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New, Simpler Way to Treat Latent TB Infection

People with latent tuberculosis (TB) infection now have another option when it comes to treatment. A new regimen for the treatment of latent TB infection, called the 12-dose regimen, reduces the number of doses and shortens the duration of treatment.

Photo: A healthcare professional in consulting a patient. More than 11 million people living in the United States have latent TB infection. People with latent TB infection have TB bacteria in their body, but do not feel sick, do not have symptoms, and cannot spread TB bacteria to others. The concern is that the latent TB infection will progress to TB disease. In fact, about 5 to 10 percent of those with latent TB infection in the United States will develop TB disease if not treated. People with latent TB infection who have weakened immune systems, including those with HIV/AIDS or diabetes, are more likely to develop TB disease after infection. For those reasons, treatment is important.

In the United States, an estimated 300,000 to 400,000 people begin treatment each year for latent TB infection, but many do not complete the lengthy treatment. The 12-dose regimen may ensure better completion rates as it simplifies and shortens treatment from 270 daily doses over nine months, to 12 once-weekly doses over three months by directly observed therapy (DOT).

This 12-dose regimen, which is detailed in new CDC guidelines, results from a large randomized control trial that found a combination of isoniazid (INH) and rifapentine (RPT) given in 12 once-weekly doses under direct observation to be as effective in preventing TB as the 270-dose INH regimen self-administered daily over nine months. Two additional studies found the 12-dose INH and RPT regimen to be as effective as other regimens in preventing new cases of TB disease.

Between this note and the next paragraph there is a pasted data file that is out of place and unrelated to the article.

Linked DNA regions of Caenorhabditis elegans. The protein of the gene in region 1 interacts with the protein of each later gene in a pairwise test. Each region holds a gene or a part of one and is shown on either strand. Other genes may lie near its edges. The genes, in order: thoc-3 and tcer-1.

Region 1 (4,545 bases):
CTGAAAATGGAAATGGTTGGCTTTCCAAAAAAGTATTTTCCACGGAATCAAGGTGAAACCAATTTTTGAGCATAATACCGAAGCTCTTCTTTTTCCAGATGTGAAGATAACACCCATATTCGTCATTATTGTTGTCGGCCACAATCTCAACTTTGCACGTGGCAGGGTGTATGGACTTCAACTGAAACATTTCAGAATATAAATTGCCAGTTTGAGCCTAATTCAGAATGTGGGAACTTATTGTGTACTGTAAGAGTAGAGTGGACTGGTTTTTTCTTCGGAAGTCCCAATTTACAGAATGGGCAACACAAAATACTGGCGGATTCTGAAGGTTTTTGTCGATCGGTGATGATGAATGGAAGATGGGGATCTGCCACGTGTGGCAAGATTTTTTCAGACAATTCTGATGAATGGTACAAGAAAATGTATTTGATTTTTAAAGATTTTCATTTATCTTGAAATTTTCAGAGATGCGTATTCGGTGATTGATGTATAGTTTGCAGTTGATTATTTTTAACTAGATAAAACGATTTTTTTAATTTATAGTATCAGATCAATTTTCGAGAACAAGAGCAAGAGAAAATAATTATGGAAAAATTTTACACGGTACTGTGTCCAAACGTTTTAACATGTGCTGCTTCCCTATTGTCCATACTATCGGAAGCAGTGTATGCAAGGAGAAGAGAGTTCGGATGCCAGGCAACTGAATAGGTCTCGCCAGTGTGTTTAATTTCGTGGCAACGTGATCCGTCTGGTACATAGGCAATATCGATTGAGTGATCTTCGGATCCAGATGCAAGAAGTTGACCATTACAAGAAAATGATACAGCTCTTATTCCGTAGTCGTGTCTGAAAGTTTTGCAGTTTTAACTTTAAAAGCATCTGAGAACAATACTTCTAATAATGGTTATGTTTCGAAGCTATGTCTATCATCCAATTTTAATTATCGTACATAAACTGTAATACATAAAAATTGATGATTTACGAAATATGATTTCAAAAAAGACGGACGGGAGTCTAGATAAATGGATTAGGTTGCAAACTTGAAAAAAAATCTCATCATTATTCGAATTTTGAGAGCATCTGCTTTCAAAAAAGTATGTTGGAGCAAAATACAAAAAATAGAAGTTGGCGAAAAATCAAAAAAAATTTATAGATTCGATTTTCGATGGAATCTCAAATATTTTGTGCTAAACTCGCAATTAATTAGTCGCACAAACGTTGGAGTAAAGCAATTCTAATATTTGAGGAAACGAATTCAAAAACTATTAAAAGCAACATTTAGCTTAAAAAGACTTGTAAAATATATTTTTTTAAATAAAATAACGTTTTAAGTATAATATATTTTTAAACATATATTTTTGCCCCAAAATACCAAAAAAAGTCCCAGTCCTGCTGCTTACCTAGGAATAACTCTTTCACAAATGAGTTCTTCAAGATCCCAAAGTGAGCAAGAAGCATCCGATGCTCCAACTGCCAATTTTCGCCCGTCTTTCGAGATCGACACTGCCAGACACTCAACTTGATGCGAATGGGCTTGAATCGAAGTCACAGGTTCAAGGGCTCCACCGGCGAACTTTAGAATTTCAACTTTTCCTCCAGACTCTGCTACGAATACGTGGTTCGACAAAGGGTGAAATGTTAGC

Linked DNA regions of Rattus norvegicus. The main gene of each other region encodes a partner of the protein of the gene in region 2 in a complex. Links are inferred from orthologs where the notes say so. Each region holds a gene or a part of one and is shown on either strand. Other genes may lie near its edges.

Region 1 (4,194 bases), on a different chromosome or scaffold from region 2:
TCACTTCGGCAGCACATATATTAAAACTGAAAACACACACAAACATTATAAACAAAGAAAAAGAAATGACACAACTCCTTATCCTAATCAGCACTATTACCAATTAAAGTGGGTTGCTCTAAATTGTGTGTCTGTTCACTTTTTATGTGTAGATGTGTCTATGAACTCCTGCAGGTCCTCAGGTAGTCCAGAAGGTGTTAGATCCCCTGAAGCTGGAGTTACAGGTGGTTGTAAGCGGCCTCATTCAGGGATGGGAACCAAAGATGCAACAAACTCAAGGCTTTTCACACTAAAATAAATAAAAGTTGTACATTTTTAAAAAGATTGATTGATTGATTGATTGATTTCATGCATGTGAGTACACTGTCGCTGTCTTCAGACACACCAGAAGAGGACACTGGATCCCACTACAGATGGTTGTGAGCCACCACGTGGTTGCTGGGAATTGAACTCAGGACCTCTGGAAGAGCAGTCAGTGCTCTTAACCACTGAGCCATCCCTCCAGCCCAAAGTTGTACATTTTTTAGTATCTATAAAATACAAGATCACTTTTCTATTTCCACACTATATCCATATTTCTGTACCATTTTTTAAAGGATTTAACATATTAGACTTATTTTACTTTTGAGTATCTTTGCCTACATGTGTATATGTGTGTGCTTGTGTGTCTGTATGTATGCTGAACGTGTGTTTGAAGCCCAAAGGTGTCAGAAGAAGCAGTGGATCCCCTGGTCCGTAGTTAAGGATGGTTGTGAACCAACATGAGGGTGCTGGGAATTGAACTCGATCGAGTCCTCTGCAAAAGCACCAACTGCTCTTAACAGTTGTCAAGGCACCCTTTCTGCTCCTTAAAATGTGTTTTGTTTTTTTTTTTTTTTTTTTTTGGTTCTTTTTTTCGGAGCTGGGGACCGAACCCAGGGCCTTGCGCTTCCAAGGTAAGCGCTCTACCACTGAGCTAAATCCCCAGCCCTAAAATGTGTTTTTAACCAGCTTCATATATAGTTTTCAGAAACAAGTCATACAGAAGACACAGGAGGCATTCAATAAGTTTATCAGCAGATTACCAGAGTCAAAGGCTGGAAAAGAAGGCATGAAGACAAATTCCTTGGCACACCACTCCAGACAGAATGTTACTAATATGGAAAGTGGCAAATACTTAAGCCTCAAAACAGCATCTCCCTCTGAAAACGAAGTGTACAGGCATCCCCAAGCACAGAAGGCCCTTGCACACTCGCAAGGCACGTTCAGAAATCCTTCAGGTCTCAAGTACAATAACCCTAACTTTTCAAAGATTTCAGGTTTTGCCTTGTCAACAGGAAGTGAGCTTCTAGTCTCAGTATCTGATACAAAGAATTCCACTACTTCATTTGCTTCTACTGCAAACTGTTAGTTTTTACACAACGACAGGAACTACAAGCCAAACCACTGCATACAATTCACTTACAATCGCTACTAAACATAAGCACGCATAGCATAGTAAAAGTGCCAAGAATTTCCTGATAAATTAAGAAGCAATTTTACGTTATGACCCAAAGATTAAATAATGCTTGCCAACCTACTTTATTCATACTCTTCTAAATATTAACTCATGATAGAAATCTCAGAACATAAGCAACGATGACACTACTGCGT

The 12-dose regimen does not replace existing treatment options for latent TB infection. It can be considered as another option for treating latent TB infection in certain groups, including otherwise healthy people, 12 years of age and older, who were recently in contact with someone who has TB disease.

Photo: A woman taking medicine. At this time, the 12-dose regimen is not recommended in certain groups of people including young children, pregnant women or women who expect to become pregnant during treatment, and HIV-infected people taking antiretroviral therapy. These people should be treated with other existing latent TB infection treatment regimens.

While TB cases in the United States have been declining since 1993, TB remains one the world's deadliest diseases. One-third of the world's population is infected with the bacteria that cause TB, and each year, nearly 9 million people around the world become sick with TB disease.

In the United States a total of 11,182 TB cases were reported in 2010. Achieving the goal of TB elimination in the United States means not only treating those people who already have TB disease, but also successfully treating those with latent TB infection.

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